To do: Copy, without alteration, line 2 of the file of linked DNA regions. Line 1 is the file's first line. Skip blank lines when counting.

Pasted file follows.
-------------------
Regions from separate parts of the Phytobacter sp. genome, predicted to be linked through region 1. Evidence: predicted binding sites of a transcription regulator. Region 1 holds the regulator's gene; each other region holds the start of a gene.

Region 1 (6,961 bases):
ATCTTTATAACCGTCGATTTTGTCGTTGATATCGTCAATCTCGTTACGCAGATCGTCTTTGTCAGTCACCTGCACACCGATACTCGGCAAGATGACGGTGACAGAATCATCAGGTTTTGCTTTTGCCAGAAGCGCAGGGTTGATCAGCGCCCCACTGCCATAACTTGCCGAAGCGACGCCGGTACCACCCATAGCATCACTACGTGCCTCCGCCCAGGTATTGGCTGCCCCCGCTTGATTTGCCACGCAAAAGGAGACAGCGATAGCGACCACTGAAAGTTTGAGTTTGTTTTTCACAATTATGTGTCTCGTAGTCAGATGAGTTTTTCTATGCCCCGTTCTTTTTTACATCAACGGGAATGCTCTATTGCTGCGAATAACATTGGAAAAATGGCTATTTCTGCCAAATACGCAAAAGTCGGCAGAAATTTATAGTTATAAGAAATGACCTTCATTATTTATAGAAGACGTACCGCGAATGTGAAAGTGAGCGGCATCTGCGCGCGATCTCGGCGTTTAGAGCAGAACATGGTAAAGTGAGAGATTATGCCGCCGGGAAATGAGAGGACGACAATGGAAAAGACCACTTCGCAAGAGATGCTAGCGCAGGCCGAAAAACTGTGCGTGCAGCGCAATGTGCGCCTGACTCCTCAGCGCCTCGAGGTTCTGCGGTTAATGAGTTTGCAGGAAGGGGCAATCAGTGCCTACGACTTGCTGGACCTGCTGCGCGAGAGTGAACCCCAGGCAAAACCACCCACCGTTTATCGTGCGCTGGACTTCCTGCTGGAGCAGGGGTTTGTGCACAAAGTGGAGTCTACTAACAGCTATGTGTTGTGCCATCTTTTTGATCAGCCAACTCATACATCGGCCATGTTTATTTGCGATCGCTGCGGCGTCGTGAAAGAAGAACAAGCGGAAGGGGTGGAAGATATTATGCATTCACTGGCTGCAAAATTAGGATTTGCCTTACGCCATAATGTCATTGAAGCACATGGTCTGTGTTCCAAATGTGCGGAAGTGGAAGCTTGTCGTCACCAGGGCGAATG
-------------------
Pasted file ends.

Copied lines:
Region 1 (6,961 bases):